People are constantly changing, but especially in high school. Everyone is trying to figure out who they are and it can sometimes feel like everyone is racing around you at top speed while you’re stuck at a standstill. There’s nothing wrong with growing apart from someone. You’re a different person every year, every month, every minute and sometimes that new person you become just can’t get along with the same people the old you could.

No one should ever feel like they are worthless, and if you start to realize that your best friend, of all people, is making you feel that way, then it’s time to take a step back and ask yourself if this relationship is healthy. Ask yourself if you spend more time uncomfortable around them than you do feeling happy. If you no longer feel like you can trust them with your secrets, guilty pleasures, and insecurities, then you need to move on.

Moving on and letting go of an old friend can be terrifying and fill you with guilt, but having someone you used to care about treat you badly hurts more than the fear or guilt ever could. There’s no reason to feel guilty when you’re putting your emotional and mental health first. Outgrowing a friend is scary, and it just plain sucks, but it the only way to make it better is to surround yourself with people who care about you, that you can trust, and that you can always feel safe and at home with.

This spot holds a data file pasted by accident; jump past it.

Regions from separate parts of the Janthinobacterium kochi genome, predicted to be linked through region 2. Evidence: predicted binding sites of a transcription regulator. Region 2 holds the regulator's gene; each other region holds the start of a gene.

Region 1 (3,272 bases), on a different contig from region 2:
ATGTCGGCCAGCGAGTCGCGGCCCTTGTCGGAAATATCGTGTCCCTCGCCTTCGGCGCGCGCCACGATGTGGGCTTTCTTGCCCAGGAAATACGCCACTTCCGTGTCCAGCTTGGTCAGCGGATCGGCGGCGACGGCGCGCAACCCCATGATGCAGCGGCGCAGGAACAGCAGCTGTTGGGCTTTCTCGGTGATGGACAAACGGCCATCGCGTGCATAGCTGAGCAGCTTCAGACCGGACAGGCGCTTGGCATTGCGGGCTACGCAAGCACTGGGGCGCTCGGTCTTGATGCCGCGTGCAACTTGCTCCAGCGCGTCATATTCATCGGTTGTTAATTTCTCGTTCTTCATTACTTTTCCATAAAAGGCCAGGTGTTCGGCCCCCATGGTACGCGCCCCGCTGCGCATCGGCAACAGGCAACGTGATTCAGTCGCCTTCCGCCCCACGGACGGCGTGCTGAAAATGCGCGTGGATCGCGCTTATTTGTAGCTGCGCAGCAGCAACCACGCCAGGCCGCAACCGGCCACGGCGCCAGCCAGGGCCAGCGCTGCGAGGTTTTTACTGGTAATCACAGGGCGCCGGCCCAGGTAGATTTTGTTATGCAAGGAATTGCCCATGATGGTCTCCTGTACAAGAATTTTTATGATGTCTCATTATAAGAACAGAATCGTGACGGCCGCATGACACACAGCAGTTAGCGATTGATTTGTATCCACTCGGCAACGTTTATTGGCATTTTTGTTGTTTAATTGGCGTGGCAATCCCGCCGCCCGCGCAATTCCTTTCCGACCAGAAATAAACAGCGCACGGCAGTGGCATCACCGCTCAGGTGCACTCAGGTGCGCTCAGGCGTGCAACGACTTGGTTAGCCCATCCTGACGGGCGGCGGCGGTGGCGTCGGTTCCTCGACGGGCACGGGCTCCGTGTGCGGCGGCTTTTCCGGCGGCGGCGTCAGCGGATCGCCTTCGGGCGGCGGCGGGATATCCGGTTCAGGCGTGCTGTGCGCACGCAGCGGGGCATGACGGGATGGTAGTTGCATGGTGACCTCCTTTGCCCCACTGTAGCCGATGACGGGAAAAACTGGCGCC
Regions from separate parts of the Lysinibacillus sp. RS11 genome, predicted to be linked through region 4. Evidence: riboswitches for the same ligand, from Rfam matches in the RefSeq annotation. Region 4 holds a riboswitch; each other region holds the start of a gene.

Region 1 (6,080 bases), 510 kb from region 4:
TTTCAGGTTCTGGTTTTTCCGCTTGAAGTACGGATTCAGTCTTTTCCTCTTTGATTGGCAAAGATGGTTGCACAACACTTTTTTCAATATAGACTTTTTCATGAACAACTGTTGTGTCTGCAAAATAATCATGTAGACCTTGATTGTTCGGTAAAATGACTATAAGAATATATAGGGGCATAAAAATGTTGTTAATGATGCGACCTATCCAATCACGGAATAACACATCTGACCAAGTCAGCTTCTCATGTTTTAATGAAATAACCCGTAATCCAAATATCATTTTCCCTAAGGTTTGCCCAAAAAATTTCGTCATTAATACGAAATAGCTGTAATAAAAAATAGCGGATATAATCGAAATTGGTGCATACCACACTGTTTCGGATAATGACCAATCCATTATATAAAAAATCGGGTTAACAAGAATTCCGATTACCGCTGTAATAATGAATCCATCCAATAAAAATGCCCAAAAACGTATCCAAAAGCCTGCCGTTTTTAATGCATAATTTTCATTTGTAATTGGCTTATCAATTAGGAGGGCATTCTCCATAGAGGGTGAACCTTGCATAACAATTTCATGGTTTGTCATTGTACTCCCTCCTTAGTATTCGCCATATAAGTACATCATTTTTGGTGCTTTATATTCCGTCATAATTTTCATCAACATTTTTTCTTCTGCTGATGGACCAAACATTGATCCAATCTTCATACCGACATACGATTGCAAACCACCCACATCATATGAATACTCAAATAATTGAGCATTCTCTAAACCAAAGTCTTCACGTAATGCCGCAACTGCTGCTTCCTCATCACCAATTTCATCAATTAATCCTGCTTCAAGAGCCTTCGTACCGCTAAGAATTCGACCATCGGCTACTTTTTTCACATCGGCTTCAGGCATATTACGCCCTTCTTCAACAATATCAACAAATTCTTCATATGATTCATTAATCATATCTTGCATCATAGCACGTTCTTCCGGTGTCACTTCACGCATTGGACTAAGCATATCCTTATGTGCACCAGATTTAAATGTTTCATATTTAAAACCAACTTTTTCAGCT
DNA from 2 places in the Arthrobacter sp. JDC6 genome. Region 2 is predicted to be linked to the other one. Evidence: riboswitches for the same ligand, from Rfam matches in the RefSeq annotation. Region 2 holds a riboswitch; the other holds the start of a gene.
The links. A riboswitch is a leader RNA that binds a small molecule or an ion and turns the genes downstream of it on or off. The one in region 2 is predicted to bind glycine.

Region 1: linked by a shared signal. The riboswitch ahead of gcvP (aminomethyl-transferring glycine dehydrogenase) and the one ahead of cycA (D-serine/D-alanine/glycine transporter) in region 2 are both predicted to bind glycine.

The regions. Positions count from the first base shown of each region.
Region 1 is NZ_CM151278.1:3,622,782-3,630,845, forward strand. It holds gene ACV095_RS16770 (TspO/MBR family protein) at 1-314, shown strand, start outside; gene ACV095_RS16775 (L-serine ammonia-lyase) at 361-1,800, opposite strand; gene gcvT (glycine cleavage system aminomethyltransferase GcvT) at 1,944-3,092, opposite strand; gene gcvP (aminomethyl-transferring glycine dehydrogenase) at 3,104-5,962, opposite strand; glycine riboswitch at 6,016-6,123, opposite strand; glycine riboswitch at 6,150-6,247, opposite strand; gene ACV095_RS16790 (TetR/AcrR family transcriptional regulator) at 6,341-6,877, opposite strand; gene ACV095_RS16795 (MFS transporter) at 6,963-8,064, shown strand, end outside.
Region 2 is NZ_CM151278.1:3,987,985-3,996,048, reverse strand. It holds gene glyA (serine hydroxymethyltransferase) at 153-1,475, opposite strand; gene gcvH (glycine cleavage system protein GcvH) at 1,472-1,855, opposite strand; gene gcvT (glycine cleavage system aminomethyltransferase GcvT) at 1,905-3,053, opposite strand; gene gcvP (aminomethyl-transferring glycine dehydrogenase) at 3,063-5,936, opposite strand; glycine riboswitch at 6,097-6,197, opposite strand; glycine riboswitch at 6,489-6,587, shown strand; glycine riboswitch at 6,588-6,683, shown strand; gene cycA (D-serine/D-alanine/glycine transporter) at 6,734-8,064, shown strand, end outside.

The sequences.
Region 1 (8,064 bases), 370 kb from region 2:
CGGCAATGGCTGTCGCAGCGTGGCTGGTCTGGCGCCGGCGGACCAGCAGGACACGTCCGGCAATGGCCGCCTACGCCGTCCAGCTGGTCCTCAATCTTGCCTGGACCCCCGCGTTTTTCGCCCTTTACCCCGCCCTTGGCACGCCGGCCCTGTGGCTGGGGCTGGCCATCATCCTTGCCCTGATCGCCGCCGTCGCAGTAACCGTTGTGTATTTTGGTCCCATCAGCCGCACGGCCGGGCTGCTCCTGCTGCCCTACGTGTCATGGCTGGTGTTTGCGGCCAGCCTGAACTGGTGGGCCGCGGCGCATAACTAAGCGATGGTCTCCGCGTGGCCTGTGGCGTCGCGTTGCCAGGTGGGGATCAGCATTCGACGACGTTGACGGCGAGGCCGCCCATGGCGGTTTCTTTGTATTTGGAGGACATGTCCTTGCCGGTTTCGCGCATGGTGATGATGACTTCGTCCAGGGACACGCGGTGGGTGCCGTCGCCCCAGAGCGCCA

When it came down to it, cutting Julie out of my life was insanely easy. I deleted her off of Facebook and haven’t received a text, message, or Instagram like since. I felt better than I could have ever imagined. I thought I would be sad afterward, but I held on so long that there was nothing left but annoyance. Not annoyance at Julie, but annoyance at myself for letting someone treat me that way.